The opposition today said it was confident the no-confidence motion against Prime Minister Ranil Wickremesinghe will pass in Parliament.Former Foreign Minister and United People’s Freedom Alliance (UPFA) Parliamentarian, Professor G.L Peiris said that while 112 MPs had signed the motion, there are others who could not sign it and so the actual number in the end will be higher. He said that President Maithripala Sirisena will then need to appoint a new Prime Minister who has the majority support of Parliament.“From the time Ranil Wickremesinghe was appointed as Prime Minister he had a minority Government and not a majority,” he said. Professor G.L Peiris also noted that the term of the current Parliament ends in 2016 and not this year.But the President needs a Government and Prime Minister who has the confidence of Parliament to pass the 20th Amendment to the constitution.Peiris also noted that the new Government has hurt China and relations with some other countries. “Some of those who support the motion could not sign it because they did not get the opportunity. But they will sign it so the number will go up,” he said. He said the concerns over the Port City Project should have been discussed with China and not make it a political issue. Peiris said that once the motion is passed with a Parliament majority, the cabinet and not Parliament, will be dissolved. The former Foreign Minister also noted that some comments allegedly made on Australia could hurt Sri Lanka’s relations with Australia. (Colombo Gazette)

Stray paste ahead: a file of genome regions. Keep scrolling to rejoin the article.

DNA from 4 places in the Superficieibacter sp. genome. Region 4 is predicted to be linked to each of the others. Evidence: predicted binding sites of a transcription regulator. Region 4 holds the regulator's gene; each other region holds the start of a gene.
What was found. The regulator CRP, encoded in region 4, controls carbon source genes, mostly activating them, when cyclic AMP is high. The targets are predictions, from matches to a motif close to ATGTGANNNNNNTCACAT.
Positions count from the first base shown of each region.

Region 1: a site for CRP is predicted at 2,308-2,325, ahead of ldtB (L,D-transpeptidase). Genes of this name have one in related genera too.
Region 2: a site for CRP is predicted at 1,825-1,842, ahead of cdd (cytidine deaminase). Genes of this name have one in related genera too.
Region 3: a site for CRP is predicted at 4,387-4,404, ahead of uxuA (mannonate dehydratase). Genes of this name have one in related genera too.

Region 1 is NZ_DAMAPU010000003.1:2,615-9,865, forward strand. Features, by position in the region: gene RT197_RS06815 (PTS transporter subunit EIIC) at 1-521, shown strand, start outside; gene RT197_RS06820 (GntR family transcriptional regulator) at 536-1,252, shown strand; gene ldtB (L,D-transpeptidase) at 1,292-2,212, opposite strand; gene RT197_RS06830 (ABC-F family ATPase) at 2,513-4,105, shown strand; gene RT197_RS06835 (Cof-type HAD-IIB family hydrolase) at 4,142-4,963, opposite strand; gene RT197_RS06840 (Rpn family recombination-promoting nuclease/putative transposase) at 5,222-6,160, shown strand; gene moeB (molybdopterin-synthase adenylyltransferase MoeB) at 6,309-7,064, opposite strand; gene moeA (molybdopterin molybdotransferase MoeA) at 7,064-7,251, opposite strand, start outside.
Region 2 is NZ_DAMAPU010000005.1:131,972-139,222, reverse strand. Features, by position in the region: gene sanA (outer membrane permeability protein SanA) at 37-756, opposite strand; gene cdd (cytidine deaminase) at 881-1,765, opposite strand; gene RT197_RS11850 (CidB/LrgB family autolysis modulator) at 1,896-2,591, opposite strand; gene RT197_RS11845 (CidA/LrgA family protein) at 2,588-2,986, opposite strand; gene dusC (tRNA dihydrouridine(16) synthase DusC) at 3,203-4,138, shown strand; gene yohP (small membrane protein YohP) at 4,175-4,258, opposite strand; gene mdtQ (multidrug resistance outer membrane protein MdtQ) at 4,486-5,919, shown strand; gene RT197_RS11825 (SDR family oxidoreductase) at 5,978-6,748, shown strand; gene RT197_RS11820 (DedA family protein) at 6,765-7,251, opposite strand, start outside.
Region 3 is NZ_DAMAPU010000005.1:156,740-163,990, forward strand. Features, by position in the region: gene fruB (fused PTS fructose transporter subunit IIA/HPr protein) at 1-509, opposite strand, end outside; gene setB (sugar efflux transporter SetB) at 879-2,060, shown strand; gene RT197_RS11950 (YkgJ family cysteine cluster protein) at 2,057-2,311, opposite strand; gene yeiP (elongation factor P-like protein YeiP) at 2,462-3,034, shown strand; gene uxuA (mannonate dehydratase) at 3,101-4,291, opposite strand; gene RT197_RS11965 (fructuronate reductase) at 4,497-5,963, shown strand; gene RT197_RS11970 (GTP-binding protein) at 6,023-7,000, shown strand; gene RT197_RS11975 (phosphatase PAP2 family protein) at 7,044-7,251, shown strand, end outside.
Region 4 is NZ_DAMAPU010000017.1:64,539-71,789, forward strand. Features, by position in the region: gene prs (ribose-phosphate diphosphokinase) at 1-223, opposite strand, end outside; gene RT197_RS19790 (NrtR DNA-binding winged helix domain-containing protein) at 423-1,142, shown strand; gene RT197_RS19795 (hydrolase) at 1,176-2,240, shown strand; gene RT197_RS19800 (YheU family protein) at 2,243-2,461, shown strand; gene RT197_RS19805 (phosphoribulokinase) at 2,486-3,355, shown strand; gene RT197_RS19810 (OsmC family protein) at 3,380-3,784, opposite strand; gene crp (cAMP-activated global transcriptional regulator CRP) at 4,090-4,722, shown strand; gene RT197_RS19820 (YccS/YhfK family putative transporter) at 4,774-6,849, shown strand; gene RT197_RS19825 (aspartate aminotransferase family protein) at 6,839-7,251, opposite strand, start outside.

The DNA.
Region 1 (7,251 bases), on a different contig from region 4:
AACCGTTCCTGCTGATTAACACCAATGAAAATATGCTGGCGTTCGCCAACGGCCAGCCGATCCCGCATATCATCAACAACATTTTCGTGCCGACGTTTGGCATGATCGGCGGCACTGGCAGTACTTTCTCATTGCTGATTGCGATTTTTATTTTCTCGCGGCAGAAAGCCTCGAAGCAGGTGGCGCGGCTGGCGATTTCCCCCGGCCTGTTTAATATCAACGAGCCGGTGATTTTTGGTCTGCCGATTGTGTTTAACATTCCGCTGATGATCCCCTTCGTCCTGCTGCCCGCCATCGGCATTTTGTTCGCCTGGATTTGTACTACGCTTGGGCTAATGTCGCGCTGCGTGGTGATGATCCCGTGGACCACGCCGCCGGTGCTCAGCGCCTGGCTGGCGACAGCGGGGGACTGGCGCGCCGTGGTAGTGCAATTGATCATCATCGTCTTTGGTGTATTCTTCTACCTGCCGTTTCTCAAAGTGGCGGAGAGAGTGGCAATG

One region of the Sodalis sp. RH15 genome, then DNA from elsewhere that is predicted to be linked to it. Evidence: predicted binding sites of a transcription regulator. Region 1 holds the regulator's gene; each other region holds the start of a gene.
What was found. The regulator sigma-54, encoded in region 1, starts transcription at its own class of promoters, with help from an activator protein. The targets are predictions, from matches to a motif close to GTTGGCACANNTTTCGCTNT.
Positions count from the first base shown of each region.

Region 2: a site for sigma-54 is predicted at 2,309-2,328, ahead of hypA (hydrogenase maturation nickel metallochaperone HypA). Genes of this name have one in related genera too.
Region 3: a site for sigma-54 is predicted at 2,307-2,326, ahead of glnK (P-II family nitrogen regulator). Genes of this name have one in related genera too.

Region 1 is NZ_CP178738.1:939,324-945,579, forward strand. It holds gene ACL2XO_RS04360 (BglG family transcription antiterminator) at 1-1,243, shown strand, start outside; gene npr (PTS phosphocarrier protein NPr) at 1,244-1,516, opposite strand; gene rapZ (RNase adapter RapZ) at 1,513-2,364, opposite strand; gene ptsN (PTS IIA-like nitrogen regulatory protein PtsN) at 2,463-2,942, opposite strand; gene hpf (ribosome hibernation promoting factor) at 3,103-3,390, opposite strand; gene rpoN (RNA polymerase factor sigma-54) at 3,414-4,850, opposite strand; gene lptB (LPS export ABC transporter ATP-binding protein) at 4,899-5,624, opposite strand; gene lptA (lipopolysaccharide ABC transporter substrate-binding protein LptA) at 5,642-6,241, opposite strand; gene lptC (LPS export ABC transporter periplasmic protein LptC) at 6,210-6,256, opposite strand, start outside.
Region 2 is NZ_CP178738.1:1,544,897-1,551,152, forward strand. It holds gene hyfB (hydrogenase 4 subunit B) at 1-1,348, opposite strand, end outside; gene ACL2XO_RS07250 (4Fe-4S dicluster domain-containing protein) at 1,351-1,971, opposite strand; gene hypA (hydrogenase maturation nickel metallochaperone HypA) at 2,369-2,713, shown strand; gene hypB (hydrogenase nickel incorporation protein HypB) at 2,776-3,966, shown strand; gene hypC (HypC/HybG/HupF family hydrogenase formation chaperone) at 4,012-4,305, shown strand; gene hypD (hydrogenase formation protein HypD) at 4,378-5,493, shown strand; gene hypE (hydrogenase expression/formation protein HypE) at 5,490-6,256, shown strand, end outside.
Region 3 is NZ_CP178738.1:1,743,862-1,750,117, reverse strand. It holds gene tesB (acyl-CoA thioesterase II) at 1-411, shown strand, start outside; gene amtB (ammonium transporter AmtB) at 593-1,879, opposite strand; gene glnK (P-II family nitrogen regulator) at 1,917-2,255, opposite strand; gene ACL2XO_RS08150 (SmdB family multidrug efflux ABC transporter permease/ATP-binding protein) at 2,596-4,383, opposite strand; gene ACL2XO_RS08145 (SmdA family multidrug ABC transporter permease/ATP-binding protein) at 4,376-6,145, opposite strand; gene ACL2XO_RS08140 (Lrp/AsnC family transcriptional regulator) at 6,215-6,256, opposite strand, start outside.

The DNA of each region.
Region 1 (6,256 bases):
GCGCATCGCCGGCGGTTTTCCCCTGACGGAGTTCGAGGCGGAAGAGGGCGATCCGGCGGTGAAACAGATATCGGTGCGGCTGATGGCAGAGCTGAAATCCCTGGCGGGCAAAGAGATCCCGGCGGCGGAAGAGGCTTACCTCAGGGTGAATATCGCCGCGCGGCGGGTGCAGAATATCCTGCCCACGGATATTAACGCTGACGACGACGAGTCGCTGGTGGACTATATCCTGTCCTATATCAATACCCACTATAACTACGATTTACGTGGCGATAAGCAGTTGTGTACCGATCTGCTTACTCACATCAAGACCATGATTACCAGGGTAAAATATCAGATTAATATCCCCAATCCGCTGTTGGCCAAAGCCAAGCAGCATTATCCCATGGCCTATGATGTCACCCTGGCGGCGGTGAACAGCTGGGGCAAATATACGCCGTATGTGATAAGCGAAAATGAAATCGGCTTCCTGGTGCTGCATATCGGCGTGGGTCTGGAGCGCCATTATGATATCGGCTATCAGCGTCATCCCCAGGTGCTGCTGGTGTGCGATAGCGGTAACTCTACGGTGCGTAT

Germany expands diesel probe to include VW board chairman by Frank Jordans, The Associated Press Posted Nov 6, 2016 3:37 am MDT Last Updated Nov 6, 2016 at 7:40 am MDT AddThis Sharing ButtonsShare to TwitterTwitterShare to FacebookFacebookShare to RedditRedditShare to 電子郵件Email BERLIN – German prosecutors have widened their investigation into Volkswagen’s handling of the emissions scandal to include its board chairman, Hans Dieter Poetsch, the company said Sunday.Poetsch was VW’s chief financial officer when the company’s efforts to rig cars to cheat on U.S. diesel emissions tests became public in September 2015.Volkswagen said in a statement that prosecutors in the German city of Braunschweig are investigating three members of the board including Poetsch. Prosecutors were already investigating former Volkswagen CEO Martin Winterkorn and VW brand chief Herbert Diess over allegations they didn’t inform investors soon enough.VW rejects those allegations.“Based on careful examination by internal and external legal experts, the company reaffirms its belief that the Volkswagen board of management duly fulfilled its disclosure obligation under German capital markets law,” it said in the statement Sunday.The company said VW and Poetsch would “continue to give the inquiries by the public prosecutor’s office their full support.”German law requires publicly traded companies to alert investors as soon as they become aware of unforeseen developments that could affect a decision to buy or sell the stock.The company has acknowledged learning in May 2014 that an environmental group had uncovered emissions irregularities, but that top officials didn’t discuss the matter until more than a year later. The U.S. Environmental Protection Agency issued a violation notice on Sept. 18, 2015, leading Volkswagen to assess the risks as more serious and issue its investor advisory on Sept. 22, 2015.Last month, a U.S. federal judge in San Francisco approved a $15 billion settlement under which Volkswagen will buy back or fix almost half a million cars affected by the emissions scandal in the United States.